Every year around this time, many conservatives rail against the “war on Christmas,” using a few dismantled nativities to suggest that America muffles worship.
Hardly. We have God on our dollars, God in our pledge of allegiance, God in our Congress. Last year, the House took the time to vote, 396 to 9, in favor of a resolution affirming “In God We Trust” as our national motto. How utterly needless, unless I missed some insurrectionist initiative to have that motto changed to “Buck Up, Beelzebub” or “Surrender Dorothy.”
We have God in our public schools, a few of which cling to creationism, and we have major presidential candidates — Rick Perry, Michele Bachmann, Rick Santorum — who use God in general and Christianity in particular as cornerstones of their campaigns. God’s initial absence from the Democratic Party platform last summer stirred more outrage among Americans than the slaughter in Syria will ever provoke.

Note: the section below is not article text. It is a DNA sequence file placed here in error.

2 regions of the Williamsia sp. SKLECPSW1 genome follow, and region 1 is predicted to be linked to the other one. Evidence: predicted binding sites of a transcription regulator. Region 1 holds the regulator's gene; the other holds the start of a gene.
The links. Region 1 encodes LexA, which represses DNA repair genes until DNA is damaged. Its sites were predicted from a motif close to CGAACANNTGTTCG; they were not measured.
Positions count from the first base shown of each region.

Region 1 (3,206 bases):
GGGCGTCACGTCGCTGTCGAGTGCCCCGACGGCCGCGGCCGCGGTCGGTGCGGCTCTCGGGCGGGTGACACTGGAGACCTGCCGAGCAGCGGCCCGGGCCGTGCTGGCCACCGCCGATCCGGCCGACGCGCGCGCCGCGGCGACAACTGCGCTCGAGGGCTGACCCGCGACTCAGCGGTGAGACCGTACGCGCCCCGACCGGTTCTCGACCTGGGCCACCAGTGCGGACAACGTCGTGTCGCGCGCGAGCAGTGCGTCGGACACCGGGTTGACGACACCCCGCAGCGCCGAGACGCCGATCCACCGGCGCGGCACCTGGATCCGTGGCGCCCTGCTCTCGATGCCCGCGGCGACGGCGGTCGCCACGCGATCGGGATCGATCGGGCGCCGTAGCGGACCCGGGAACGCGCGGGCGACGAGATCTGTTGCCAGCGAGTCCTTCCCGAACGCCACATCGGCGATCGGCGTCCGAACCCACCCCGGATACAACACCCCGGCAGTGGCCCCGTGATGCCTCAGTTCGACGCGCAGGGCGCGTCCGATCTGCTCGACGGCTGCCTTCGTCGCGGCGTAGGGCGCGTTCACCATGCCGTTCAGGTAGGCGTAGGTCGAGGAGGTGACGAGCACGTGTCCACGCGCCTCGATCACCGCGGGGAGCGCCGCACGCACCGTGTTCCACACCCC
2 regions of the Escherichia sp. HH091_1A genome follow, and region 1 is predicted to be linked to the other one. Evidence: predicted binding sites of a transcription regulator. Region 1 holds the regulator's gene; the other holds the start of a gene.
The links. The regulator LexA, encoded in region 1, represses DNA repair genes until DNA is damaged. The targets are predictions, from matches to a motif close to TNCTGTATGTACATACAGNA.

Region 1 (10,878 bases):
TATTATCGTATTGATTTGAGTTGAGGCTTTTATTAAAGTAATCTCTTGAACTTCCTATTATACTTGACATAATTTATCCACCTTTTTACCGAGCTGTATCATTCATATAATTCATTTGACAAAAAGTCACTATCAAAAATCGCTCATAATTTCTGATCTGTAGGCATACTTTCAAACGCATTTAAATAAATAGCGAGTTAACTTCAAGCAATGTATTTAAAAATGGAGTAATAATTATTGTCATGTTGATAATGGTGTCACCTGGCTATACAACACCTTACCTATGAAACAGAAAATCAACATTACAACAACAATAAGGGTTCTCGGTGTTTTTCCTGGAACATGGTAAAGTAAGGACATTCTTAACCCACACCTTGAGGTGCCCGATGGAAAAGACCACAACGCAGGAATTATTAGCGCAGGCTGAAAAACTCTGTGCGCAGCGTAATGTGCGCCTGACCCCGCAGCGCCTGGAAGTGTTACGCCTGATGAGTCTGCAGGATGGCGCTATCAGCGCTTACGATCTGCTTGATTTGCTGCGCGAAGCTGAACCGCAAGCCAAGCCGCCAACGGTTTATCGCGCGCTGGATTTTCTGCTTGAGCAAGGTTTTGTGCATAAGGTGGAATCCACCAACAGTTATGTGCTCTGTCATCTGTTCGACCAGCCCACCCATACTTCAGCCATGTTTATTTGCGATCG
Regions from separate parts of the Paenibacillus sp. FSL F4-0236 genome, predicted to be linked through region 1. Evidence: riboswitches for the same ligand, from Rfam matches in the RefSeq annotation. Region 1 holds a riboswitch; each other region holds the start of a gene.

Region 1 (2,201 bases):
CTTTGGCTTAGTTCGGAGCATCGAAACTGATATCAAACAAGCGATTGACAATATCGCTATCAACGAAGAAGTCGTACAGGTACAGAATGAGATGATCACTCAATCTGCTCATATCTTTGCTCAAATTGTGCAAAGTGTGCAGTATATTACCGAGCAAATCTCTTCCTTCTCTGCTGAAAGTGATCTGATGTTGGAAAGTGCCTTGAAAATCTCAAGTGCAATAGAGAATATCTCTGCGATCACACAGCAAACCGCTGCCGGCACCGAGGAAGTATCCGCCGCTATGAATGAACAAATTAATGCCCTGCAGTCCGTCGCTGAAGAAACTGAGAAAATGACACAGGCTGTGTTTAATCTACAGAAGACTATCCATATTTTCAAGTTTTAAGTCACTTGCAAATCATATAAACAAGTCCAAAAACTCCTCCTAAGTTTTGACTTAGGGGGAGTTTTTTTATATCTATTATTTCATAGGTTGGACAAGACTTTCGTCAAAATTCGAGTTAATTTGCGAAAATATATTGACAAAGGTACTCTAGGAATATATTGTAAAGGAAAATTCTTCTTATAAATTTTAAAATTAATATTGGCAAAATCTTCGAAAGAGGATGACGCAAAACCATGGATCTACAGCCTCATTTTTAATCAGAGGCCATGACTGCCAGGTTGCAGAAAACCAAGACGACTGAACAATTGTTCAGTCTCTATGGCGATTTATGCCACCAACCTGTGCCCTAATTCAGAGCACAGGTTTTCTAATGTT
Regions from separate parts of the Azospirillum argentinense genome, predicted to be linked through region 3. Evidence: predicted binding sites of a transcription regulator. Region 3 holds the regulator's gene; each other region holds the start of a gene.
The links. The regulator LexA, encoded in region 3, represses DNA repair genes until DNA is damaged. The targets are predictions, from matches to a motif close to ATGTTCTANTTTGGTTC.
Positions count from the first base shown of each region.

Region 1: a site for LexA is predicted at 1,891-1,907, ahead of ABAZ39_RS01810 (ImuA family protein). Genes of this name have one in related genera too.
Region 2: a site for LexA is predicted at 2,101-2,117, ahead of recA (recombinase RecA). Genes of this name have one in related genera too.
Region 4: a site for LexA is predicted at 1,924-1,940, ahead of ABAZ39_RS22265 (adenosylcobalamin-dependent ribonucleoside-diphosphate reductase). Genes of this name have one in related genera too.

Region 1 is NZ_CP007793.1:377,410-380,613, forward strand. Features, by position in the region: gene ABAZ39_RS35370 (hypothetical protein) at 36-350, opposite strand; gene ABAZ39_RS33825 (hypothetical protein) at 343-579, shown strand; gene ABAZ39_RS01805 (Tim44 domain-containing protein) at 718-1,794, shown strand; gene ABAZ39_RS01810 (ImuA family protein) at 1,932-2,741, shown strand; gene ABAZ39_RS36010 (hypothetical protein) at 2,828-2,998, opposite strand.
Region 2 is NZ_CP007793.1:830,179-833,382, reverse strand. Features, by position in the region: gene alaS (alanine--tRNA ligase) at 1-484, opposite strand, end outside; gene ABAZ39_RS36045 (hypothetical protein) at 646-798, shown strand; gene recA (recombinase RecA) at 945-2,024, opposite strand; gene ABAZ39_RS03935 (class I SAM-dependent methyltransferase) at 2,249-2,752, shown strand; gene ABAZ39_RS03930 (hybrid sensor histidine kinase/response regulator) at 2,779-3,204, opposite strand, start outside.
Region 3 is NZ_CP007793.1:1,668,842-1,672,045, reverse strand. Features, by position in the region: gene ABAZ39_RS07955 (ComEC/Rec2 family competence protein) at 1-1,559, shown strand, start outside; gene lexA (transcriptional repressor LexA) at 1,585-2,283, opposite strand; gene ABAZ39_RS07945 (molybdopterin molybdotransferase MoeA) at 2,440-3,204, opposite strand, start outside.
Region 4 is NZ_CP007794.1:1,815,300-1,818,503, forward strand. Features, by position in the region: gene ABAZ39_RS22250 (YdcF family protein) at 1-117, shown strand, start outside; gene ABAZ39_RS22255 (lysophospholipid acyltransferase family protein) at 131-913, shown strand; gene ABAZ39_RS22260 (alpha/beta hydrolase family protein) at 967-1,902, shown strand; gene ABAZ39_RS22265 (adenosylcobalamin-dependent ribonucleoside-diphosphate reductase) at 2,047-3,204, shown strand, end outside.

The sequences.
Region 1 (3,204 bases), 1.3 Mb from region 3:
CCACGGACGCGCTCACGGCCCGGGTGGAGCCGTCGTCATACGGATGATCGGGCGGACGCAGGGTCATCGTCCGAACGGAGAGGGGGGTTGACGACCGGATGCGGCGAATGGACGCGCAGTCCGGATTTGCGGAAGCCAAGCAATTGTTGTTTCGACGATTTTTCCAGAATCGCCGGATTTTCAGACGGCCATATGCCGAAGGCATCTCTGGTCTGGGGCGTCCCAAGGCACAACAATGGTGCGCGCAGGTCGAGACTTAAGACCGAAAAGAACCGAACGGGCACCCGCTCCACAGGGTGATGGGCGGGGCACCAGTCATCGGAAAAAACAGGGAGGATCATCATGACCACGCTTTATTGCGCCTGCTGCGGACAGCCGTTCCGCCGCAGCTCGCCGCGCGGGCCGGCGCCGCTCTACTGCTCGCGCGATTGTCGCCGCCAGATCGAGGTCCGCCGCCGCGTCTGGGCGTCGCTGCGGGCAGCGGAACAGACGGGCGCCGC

God’s wishes are cited in efforts to deny abortions to raped women and civil marriages to same-sex couples. In our country God doesn’t merely have a place at the table. He or She is the host of the prayer-heavy dinner party.
Bruni fails to mention one of the most damning pieces of evidence in favor of his argument: That there is not a single member of the upcoming Congress who is openly non-religious. If that doesn’t say we have a “God” problem in our politics, I don’t know what does.